November 1, 2009

A night in London: excellent cinema, greasy food…

Filed under: London — Rabea Khan @ 12:59 am
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I ,with a bunch of friends from my MA Journalism course, decided to make an evening out of our early weekend  and went to see Un prophète.  It was judged as the best film  during the BFI London film  festival that culminated last Thursday.

Since it was the  my first french movie, I wasn’t sure what to expect. But in the end was pleasantly enthralled by the entire experience. . The film is shot in such an emphatic manner that you can almost feel the emotion of the protagonist.

Post movie, we decided to go to china town on our  food quest . Considering our limited budget we let the money pick our restaurant.  Winner was a buffet @ £6.85.  Coming from India, oily food doesn’t bother me that much. But I have never seen that much of grease in any Chinese menu. (Mind you, this is huge coming from an Indian whose stable diet was the greasy Chinjabi=Chinese + Punjabi cuisine back home).

Everything had excess oil in it., even the innocent vegetables were not spared. The chefs ‘ special list had everything deep fried. And I reckon as a dare, they had this notice displayed at every table.

I guess someone needs to tell them that people are wasting their food not because they want to but they are forced to… no one can eat that much oil even if it comes cheap..  To me it really doesn’t matter.. there is no way I am going back to that oilfield ever again.

October 29, 2009

London Oh London…

Filed under: London — Rabea Khan @ 10:05 pm

Gloomy weather, high cost of living and a popular pub culture, this is how I expected London to be and to be honest I wasn’t disappointed.

Copyright Rabea Khan 2009

But London is much more than that. The sheer number of foreigners living in this city gives it a totally eclectic culture, which is quite unique.  And I am not talking about tourists here. People who have inhabited London come from different corners of the world adding a shade of their own culture to the colourful London canvas.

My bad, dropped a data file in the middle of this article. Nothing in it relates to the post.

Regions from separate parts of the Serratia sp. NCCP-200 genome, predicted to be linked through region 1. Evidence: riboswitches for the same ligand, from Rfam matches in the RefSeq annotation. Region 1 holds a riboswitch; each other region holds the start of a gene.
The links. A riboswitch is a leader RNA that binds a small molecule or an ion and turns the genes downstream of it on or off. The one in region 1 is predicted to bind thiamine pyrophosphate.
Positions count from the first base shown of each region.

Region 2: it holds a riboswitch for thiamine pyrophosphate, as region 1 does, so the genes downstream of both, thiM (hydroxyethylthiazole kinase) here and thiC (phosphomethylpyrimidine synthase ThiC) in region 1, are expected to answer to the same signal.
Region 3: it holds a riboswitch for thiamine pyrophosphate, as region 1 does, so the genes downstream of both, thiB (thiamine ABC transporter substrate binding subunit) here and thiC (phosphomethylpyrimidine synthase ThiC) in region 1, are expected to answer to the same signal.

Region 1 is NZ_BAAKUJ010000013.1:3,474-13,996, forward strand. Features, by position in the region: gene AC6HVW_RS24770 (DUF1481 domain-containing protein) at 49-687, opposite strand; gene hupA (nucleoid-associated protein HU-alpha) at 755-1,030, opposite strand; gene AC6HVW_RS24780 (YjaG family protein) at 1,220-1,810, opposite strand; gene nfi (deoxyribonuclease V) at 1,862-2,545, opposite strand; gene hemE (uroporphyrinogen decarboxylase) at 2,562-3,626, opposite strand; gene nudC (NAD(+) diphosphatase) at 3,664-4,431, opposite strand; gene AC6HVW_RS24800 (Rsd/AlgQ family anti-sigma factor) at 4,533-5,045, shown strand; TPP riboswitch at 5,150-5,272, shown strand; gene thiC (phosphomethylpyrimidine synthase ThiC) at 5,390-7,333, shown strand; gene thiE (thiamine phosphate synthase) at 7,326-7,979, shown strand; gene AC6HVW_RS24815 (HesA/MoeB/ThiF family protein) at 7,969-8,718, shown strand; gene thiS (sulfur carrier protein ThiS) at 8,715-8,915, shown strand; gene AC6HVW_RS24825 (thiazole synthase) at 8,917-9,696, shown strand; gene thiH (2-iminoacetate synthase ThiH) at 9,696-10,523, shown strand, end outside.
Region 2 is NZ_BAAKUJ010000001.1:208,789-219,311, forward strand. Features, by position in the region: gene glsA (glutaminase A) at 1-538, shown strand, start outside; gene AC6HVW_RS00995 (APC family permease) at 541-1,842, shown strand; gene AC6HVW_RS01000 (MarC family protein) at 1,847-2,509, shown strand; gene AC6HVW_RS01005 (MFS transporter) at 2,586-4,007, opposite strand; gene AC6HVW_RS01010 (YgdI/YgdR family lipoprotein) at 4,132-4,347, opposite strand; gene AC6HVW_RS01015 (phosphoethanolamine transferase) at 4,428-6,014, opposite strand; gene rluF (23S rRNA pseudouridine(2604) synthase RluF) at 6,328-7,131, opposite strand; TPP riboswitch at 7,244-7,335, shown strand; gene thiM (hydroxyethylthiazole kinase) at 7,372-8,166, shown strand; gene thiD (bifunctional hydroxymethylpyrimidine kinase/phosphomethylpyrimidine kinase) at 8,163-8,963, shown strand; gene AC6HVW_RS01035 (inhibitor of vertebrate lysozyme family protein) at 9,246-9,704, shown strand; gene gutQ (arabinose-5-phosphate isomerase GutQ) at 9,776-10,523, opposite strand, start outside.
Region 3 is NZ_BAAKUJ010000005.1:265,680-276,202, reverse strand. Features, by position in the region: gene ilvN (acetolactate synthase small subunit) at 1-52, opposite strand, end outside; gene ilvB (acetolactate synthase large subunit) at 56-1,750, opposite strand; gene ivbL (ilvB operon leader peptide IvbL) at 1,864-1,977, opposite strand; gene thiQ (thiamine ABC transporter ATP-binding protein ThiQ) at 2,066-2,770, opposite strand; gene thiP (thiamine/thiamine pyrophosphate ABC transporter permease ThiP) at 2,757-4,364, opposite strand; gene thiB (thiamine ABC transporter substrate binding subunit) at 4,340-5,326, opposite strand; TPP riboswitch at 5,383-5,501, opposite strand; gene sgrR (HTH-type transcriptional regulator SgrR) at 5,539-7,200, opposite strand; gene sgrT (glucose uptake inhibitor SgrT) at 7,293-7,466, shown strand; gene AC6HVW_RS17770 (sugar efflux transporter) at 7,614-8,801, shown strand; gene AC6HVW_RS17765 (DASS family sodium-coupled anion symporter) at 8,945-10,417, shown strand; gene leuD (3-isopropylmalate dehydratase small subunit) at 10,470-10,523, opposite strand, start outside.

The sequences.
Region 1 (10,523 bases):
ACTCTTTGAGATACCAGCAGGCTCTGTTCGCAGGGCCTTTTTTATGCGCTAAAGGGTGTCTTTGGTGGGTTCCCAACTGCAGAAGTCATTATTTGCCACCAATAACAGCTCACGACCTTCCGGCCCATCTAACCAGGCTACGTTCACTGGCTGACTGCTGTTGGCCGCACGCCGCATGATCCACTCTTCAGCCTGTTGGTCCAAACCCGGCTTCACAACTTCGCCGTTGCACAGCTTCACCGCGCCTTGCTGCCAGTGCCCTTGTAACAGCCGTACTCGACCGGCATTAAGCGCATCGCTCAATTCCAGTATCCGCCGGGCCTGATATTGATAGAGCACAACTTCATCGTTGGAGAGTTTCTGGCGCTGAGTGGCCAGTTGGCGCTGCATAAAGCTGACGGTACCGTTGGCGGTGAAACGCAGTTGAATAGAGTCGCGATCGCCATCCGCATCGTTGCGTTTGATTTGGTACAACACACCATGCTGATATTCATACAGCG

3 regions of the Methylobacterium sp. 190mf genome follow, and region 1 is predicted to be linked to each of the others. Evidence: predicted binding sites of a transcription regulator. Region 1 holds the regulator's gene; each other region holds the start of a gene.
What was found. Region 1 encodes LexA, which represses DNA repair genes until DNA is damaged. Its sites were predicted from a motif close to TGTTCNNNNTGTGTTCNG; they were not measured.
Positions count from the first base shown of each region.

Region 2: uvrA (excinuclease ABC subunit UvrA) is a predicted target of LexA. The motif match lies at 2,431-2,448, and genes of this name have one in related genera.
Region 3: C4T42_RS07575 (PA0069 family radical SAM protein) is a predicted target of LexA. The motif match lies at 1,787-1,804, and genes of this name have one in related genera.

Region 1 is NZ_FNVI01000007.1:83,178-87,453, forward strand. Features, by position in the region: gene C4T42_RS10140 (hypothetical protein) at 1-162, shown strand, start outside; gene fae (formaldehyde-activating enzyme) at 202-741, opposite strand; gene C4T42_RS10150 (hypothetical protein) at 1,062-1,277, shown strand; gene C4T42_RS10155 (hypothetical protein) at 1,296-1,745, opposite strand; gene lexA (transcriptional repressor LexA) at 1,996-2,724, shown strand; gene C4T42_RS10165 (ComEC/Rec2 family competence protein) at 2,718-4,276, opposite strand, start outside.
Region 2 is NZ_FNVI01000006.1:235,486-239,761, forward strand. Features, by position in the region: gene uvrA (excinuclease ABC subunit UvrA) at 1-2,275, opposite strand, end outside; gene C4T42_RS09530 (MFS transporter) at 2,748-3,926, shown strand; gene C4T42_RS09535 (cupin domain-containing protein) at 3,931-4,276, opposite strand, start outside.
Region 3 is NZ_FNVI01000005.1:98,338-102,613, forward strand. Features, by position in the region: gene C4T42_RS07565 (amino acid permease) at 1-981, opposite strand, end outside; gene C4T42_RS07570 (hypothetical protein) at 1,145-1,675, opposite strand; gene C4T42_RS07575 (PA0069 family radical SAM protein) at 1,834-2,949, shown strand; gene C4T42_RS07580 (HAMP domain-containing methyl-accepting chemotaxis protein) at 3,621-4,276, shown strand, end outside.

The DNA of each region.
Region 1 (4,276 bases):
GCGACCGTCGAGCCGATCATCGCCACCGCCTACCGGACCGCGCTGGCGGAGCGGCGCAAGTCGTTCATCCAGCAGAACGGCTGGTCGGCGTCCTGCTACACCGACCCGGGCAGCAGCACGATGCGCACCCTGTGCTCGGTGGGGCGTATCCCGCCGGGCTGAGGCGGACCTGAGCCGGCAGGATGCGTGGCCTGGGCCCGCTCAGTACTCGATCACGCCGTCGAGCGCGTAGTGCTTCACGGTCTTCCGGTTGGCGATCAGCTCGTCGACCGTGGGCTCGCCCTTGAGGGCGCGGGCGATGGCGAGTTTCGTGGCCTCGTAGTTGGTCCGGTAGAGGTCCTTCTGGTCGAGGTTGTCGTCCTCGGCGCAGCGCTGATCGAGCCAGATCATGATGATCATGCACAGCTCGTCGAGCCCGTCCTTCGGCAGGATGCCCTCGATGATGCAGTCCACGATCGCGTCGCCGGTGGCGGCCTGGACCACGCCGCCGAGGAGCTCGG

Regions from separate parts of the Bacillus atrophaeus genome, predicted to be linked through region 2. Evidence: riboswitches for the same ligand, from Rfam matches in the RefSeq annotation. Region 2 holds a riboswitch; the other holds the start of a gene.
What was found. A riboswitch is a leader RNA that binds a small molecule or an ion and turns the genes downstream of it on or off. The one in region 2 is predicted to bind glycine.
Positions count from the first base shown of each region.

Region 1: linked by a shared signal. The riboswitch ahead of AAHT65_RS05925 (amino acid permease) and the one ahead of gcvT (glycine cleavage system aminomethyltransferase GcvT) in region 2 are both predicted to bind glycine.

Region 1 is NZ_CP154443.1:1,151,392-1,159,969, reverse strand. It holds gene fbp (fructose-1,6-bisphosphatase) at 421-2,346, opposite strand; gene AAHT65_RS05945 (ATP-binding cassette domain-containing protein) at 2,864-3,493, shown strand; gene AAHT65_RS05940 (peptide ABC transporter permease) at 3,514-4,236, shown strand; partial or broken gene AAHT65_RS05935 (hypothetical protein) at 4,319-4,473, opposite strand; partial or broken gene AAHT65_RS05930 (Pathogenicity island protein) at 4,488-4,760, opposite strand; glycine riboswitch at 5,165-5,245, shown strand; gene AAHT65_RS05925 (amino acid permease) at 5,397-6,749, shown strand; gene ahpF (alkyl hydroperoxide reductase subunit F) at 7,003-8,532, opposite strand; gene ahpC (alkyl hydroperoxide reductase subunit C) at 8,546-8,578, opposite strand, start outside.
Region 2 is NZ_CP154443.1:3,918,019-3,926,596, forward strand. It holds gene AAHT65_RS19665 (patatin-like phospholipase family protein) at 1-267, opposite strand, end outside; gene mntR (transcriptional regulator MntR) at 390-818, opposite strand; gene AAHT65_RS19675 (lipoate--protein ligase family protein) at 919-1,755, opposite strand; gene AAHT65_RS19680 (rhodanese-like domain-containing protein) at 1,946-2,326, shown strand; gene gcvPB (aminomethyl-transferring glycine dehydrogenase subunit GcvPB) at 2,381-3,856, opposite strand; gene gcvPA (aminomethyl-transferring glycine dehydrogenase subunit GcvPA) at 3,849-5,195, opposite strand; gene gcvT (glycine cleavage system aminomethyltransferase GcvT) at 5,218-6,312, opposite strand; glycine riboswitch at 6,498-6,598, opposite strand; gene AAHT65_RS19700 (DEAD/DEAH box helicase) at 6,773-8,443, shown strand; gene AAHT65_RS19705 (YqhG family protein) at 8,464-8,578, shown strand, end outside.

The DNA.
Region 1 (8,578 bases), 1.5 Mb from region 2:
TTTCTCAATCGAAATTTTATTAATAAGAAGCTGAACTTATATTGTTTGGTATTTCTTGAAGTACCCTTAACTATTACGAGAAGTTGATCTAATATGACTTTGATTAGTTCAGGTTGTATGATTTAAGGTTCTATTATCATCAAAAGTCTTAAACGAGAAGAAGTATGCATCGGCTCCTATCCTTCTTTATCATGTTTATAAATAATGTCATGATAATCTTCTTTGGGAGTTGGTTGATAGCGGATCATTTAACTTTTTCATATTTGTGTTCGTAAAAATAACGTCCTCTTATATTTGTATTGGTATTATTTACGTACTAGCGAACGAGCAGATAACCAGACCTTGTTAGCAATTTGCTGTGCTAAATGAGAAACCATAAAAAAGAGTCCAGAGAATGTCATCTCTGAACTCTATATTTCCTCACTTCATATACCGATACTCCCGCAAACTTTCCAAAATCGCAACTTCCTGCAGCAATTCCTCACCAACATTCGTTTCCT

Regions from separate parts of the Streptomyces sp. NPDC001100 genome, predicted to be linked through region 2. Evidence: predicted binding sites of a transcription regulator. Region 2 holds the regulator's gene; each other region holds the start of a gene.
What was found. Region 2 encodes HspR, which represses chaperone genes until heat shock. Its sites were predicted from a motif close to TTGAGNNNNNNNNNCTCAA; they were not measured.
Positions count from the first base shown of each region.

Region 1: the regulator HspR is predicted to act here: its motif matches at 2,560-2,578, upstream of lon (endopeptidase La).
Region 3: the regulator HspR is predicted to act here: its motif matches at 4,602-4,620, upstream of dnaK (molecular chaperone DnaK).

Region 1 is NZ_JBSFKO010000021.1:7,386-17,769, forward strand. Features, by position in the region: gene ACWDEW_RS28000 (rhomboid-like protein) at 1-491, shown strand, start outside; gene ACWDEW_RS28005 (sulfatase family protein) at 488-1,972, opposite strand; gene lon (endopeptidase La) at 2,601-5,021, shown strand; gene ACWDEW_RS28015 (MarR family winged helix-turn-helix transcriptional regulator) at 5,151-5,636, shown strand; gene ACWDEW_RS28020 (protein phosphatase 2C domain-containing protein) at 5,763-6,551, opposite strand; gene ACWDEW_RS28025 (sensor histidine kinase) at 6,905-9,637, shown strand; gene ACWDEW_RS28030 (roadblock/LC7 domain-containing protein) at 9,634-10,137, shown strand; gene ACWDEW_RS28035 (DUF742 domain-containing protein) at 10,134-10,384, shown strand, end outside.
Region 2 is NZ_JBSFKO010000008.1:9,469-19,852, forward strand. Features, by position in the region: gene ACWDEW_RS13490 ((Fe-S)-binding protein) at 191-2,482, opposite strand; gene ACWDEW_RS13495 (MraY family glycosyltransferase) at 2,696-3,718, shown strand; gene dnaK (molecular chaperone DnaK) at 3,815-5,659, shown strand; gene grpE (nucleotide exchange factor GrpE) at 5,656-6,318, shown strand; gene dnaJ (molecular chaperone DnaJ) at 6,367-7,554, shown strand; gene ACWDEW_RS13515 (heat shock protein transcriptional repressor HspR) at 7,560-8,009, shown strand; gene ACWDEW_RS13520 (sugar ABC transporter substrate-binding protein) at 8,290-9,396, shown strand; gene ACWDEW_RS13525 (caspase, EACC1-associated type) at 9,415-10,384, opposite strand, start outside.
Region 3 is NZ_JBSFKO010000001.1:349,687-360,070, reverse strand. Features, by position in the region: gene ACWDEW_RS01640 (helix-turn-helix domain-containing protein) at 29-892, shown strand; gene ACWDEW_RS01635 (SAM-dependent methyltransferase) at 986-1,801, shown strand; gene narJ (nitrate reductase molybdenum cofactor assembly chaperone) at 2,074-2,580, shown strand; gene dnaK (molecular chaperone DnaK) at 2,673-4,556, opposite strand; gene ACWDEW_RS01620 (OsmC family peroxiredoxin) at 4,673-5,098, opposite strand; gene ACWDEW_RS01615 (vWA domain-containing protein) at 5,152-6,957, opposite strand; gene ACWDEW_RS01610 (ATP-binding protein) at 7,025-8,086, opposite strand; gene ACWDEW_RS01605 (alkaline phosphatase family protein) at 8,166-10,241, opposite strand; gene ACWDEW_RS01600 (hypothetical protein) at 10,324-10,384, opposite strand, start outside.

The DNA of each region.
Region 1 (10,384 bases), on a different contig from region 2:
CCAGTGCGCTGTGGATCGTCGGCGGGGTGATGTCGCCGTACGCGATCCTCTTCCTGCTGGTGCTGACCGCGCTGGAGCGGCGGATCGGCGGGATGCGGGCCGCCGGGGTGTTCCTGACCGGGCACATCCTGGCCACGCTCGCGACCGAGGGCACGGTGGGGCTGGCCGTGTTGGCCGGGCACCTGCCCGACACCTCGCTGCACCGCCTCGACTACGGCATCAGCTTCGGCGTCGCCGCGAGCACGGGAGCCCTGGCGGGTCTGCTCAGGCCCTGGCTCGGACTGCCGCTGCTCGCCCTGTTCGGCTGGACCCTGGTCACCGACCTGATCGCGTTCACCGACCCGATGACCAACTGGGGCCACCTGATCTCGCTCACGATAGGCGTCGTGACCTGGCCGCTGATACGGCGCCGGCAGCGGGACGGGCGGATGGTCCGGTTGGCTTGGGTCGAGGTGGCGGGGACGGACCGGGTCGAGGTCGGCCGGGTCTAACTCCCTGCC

Take a trip to a local TESCO and you would get the idea. They have different sections for various nationalities where you can find the groceries typical to that region.

You have an Italian section, afro-Caribbean, East Asian and of course Indian.  If you are planning a trip to London, one thing you should not bother to pack, are the spices. You’ll find them all here under one roof. Actually it was easier for me to shop here compared to India where I had to make trips to two or three different markets whenever I planned to cook something exotic. But if you intend to eat out in an Indian restaurant, be prepared as it can be quite expensive. But then everything is expensive here.

You may choose not to eat out but travelling is inevitable. The popular way to commute is here by the local trains, called the tubes. Since I come from Delhi, I can’t help but compare it to Delhi Metro, which is much more cheaper and faster. One-day trip costs me the same I used to shell out in one month in Delhi.

Not just that, the speed at which the tube travels can be quite annoying as well.  It such a stark contrast to an otherwise fast paced life of London.  You seem to have gone back in time when you sit in a tube, listening to the noise of railway tracks.

And it is this co-existence of history and modernity that makes London so special.

October 16, 2009

It’s Un’fare’!!

Filed under: London — Rabea Khan @ 7:17 pm
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Living in London is not cheap.. Especially for an Indian like me… and to add more to the misery, Mr. Johnson has decided to increase the tube and bus fare for the next year..Its my third week in London, I am yet to come out of the 80-multiplication phase (where you divide everything by 80 to calculate how much its worth in Indian rupees, and end up buying nothing) and on top of it, rising fares..

One can’t help but reminisce about Delhi metro… its much more faster, modern and cheap.. fare from one corner of the city to the other is Rs 22max (30p!!) Now I am all for one world, one economy, one currency.. Imagine a world like this.. now I truly know what John Lennon meant..